Guy Pearce saves space thriller from terrible writing
The term dumb fun has been thrown around over the course of the last decade or so to describe films that may be entertaining despite lacking in logic. While I'm still trying to sort out my feelings toward "Lockout" I cannot deny that it has mastered the dumb part of the aforementioned term. To what extent the fun has been executed, however, is a question that I am still grappling.
If anybody has seen the first five seconds of any of the film's numerous trailers, it's abundantly obvious that "Lockout" is essentially an "Escape from New York" clone. Replace the President with the President's daughter, the name Snake with Snow, and put the prison in space instead of in Manhattan and congratulations, you've got "Lockout."
For those of you unaware of John Carpenter's early 1980s sci-fi classic about an ex-soldier who must infiltrate a giant prison to rescue a political official in the middle of a riot, "Lockout" stars Guy Pearce of "Memento," famed as narcissistic disgraced federal agent Snow who must break into MS:One, a high security prison located in space to rescue the president's daughter - played by Maggie Grace - who has been taken hostage after a prison interview leads to a riot that leads to all of the prisoners breaking out of cryonic stasis and taking control of the station.
God bless Guy Pearce for trying. His deadpan expression and timing of his delivery steals every scene that he is a part of and endeared me to his character so much that I almost wouldn't mind seeing a sequel exclusively focusing on his exploits.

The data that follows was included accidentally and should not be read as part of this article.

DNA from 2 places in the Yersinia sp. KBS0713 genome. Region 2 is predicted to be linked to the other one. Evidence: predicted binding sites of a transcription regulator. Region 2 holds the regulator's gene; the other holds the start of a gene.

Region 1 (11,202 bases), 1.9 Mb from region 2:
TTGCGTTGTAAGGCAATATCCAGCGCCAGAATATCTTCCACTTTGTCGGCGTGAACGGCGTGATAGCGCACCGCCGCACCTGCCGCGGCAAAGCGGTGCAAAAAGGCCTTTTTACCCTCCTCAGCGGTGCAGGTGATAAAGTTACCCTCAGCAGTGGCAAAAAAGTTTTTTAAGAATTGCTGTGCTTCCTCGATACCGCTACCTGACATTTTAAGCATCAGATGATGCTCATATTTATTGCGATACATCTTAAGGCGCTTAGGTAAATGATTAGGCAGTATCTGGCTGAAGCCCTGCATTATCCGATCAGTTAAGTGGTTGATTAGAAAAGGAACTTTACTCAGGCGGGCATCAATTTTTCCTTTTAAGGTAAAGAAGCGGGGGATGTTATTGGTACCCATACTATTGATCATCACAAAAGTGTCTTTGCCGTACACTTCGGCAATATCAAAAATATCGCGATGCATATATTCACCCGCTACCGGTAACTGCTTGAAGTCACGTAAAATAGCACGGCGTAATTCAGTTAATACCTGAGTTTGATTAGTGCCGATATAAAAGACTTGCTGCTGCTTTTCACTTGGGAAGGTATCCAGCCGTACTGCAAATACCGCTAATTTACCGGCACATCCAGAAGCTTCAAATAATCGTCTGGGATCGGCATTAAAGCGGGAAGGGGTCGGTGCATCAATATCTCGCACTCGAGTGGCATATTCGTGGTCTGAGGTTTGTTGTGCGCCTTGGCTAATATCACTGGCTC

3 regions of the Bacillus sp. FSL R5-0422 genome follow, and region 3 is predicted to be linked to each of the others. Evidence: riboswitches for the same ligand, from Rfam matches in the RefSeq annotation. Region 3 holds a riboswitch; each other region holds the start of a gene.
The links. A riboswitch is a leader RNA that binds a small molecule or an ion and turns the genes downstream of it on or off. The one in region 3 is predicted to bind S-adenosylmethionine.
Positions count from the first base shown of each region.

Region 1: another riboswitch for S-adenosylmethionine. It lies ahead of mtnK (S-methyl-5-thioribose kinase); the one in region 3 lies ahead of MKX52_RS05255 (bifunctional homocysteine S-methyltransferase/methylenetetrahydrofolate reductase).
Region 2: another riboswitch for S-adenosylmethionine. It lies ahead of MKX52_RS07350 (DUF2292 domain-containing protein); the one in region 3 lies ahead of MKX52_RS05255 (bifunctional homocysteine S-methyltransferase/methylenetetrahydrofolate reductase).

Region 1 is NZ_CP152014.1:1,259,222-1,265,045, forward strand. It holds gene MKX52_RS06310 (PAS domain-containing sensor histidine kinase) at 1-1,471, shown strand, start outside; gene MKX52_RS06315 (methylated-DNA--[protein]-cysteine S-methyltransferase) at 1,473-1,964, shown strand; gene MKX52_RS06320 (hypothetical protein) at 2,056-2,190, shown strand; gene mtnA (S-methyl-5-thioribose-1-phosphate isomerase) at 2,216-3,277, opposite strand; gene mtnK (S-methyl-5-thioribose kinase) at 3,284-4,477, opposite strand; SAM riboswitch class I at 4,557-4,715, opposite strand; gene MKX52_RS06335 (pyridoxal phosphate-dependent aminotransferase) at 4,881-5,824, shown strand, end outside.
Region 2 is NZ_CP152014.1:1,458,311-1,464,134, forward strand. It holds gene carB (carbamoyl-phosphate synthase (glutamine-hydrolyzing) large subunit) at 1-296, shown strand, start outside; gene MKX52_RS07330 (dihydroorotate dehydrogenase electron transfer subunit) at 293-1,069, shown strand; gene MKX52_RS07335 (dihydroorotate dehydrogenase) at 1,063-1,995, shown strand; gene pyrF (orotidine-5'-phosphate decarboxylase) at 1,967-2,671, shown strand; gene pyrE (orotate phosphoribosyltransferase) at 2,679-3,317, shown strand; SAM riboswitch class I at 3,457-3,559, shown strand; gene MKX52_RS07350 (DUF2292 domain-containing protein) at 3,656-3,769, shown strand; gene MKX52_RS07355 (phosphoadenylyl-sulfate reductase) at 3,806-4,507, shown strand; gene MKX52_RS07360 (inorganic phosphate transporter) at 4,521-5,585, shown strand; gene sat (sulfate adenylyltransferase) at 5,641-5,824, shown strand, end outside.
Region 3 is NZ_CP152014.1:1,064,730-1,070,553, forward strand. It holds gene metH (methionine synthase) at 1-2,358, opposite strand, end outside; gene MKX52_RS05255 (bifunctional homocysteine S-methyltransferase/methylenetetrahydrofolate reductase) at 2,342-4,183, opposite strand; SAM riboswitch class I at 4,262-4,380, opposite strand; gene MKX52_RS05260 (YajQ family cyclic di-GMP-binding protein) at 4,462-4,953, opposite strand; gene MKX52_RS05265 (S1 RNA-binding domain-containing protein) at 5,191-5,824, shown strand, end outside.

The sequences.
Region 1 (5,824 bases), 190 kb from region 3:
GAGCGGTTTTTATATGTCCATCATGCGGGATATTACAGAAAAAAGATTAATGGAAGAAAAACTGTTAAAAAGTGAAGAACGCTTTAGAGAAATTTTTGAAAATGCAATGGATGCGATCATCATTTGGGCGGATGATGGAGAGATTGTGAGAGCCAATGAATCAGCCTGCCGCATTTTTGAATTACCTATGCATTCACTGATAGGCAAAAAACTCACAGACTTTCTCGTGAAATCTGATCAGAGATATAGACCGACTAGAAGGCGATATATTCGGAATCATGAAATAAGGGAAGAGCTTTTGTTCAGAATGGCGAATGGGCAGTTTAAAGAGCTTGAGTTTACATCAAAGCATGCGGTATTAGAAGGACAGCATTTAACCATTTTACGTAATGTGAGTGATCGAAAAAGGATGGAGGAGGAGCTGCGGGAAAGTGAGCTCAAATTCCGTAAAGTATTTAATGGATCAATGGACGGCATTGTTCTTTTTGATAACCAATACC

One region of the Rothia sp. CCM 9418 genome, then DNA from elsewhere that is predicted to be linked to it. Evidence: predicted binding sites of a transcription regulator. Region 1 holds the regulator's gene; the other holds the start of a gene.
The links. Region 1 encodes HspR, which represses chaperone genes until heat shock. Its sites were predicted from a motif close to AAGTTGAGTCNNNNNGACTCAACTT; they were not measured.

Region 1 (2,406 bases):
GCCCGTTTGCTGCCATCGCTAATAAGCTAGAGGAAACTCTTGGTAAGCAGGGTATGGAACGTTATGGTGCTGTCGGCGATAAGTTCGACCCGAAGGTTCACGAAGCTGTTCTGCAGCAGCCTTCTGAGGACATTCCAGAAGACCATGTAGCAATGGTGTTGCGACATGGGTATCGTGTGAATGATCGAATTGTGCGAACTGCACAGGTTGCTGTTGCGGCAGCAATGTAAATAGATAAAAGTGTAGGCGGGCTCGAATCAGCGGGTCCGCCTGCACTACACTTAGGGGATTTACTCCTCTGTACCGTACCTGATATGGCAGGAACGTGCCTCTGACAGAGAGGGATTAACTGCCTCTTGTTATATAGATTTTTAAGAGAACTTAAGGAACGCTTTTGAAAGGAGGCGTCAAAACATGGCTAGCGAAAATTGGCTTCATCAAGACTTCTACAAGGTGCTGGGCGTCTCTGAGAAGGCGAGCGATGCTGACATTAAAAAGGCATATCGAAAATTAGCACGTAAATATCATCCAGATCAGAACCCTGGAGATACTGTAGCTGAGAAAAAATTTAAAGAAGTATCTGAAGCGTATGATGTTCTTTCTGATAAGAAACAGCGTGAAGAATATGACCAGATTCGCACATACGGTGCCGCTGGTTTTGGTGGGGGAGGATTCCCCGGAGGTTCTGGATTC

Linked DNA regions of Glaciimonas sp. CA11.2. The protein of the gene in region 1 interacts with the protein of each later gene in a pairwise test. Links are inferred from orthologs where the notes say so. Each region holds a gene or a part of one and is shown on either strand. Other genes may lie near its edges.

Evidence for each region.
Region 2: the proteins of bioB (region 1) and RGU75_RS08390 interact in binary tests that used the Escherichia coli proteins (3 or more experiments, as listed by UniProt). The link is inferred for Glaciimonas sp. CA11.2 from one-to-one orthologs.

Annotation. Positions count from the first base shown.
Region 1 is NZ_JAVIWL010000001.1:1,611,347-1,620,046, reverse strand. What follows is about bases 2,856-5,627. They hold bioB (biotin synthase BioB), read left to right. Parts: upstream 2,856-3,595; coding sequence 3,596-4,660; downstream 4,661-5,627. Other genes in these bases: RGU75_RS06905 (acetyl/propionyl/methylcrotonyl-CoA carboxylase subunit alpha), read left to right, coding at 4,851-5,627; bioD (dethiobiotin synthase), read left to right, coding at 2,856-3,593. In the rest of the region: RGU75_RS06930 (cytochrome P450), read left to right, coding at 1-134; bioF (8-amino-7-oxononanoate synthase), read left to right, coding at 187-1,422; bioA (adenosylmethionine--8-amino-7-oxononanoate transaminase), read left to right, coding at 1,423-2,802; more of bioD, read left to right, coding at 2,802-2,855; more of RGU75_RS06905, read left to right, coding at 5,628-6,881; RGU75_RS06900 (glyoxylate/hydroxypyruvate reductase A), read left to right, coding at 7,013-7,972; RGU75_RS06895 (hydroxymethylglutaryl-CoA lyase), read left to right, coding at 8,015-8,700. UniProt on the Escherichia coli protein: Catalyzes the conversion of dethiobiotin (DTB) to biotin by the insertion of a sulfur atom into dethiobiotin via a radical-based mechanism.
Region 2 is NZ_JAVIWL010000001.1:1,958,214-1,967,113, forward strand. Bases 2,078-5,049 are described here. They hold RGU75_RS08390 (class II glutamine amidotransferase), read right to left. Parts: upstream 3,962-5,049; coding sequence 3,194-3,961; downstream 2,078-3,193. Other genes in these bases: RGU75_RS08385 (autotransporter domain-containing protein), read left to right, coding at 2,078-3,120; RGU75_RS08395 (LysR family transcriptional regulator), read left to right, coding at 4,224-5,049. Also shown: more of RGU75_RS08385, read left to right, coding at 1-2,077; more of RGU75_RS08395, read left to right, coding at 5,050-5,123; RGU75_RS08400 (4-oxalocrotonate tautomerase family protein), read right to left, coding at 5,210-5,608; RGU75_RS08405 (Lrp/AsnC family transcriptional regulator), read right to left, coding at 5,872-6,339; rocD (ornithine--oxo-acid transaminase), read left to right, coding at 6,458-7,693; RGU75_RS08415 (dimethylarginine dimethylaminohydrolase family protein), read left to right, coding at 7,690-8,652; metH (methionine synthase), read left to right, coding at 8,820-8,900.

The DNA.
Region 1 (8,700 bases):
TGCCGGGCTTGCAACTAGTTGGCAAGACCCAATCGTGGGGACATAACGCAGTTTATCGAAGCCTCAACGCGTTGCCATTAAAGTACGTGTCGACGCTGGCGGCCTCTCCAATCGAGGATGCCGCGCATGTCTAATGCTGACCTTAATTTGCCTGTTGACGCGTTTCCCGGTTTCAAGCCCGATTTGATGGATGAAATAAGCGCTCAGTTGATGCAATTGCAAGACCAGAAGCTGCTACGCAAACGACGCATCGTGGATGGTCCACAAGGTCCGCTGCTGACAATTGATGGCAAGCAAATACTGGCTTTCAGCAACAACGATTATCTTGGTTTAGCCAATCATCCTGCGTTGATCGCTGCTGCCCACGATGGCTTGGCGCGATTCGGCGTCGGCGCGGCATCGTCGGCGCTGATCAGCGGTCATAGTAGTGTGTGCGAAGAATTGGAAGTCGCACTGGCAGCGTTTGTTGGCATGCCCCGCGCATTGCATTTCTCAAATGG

I'm quite honestly surprised that he doesn't try to do action films more often because he is certainly a refreshing change of pace from the dull and lifeless straight man who's idea of being cool is not talking and staring intensely. His fantastic performance, given what weak material he had to work with, is astounding and kept me watching at moments when I would have been tempted to walk out of any other movie.
Unfortunately, I was thrust back into reality upon discovering that the entire premise of the film was only made possible because a prison operating in the dangerous environment of the vacuum of space didn't feel it necessary to put a guard at the door of the room containing a live and awake prisoner.
I'll fully admit that Pearce's performance along with several well-shot action sequences prevented the film from being painful but this film is one of the unintentionally dumbest things that I have seen in a long time. Between constantly flip-flopping between stupid and derivative, I finally reached a saturation point where I couldn't even eye roll or shake my head in annoyance or disappointment.
"Lockout" is not a good movie. It has great things about it, but its lack of initiative to go above and beyond the films that it is trying to imitate prevents it from being anything more than an average popcorn flick, worthy of a single rental viewing on a Friday night.
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